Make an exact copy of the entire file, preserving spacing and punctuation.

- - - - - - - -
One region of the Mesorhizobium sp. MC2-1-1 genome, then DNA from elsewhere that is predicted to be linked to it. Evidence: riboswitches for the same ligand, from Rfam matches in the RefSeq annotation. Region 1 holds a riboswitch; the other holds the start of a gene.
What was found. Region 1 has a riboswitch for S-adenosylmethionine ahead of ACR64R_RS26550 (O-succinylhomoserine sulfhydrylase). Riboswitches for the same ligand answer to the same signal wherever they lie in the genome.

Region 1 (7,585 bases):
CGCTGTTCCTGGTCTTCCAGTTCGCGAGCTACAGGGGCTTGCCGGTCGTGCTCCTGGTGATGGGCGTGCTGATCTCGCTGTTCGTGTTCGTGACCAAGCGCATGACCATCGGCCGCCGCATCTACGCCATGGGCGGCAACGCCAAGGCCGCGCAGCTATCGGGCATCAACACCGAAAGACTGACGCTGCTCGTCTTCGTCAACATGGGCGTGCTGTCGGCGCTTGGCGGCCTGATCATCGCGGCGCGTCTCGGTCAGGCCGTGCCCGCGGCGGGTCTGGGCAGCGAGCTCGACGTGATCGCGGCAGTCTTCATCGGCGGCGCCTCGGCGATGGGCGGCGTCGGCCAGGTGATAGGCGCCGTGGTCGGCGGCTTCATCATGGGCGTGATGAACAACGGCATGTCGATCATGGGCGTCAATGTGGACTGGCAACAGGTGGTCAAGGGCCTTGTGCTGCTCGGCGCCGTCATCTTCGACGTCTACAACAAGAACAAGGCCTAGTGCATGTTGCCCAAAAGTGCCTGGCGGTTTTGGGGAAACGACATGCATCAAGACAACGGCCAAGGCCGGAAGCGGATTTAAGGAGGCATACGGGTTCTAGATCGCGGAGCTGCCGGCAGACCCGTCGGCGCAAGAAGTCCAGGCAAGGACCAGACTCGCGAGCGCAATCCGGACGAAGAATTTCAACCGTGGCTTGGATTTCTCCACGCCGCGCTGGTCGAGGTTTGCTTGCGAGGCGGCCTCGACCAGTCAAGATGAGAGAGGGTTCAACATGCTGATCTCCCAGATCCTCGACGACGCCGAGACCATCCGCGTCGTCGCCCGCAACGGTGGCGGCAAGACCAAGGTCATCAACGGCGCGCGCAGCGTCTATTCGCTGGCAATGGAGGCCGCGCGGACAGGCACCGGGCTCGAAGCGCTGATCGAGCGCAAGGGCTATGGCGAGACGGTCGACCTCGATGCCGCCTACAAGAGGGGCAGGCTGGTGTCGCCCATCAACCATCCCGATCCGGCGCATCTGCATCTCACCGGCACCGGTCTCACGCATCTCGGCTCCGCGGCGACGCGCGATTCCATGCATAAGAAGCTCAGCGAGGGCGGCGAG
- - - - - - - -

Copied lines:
One region of the Mesorhizobium sp. MC2-1-1 genome, then DNA from elsewhere that is predicted to be linked to it. Evidence: riboswitches for the same ligand, from Rfam matches in the RefSeq annotation. Region 1 holds a riboswitch; the other holds the start of a gene.
What was found. Region 1 has a riboswitch for S-adenosylmethionine ahead of ACR64R_RS26550 (O-succinylhomoserine sulfhydrylase). Riboswitches for the same ligand answer to the same signal wherever they lie in the genome.

Region 1 (7,585 bases):
CGCTGTTCCTGGTCTTCCAGTTCGCGAGCTACAGGGGCTTGCCGGTCGTGCTCCTGGTGATGGGCGTGCTGATCTCGCTGTTCGTGTTCGTGACCAAGCGCATGACCATCGGCCGCCGCATCTACGCCATGGGCGGCAACGCCAAGGCCGCGCAGCTATCGGGCATCAACACCGAAAGACTGACGCTGCTCGTCTTCGTCAACATGGGCGTGCTGTCGGCGCTTGGCGGCCTGATCATCGCGGCGCGTCTCGGTCAGGCCGTGCCCGCGGCGGGTCTGGGCAGCGAGCTCGACGTGATCGCGGCAGTCTTCATCGGCGGCGCCTCGGCGATGGGCGGCGTCGGCCAGGTGATAGGCGCCGTGGTCGGCGGCTTCATCATGGGCGTGATGAACAACGGCATGTCGATCATGGGCGTCAATGTGGACTGGCAACAGGTGGTCAAGGGCCTTGTGCTGCTCGGCGCCGTCATCTTCGACGTCTACAACAAGAACAAGGCCTAGTGCATGTTGCCCAAAAGTGCCTGGCGGTTTTGGGGAAACGACATGCATCAAGACAACGGCCAAGGCCGGAAGCGGATTTAAGGAGGCATACGGGTTCTAGATCGCGGAGCTGCCGGCAGACCCGTCGGCGCAAGAAGTCCAGGCAAGGACCAGACTCGCGAGCGCAATCCGGACGAAGAATTTCAACCGTGGCTTGGATTTCTCCACGCCGCGCTGGTCGAGGTTTGCTTGCGAGGCGGCCTCGACCAGTCAAGATGAGAGAGGGTTCAACATGCTGATCTCCCAGATCCTCGACGACGCCGAGACCATCCGCGTCGTCGCCCGCAACGGTGGCGGCAAGACCAAGGTCATCAACGGCGCGCGCAGCGTCTATTCGCTGGCAATGGAGGCCGCGCGGACAGGCACCGGGCTCGAAGCGCTGATCGAGCGCAAGGGCTATGGCGAGACGGTCGACCTCGATGCCGCCTACAAGAGGGGCAGGCTGGTGTCGCCCATCAACCATCCCGATCCGGCGCATCTGCATCTCACCGGCACCGGTCTCACGCATCTCGGCTCCGCGGCGACGCGCGATTCCATGCATAAGAAGCTCAGCGAGGGCGGCGAG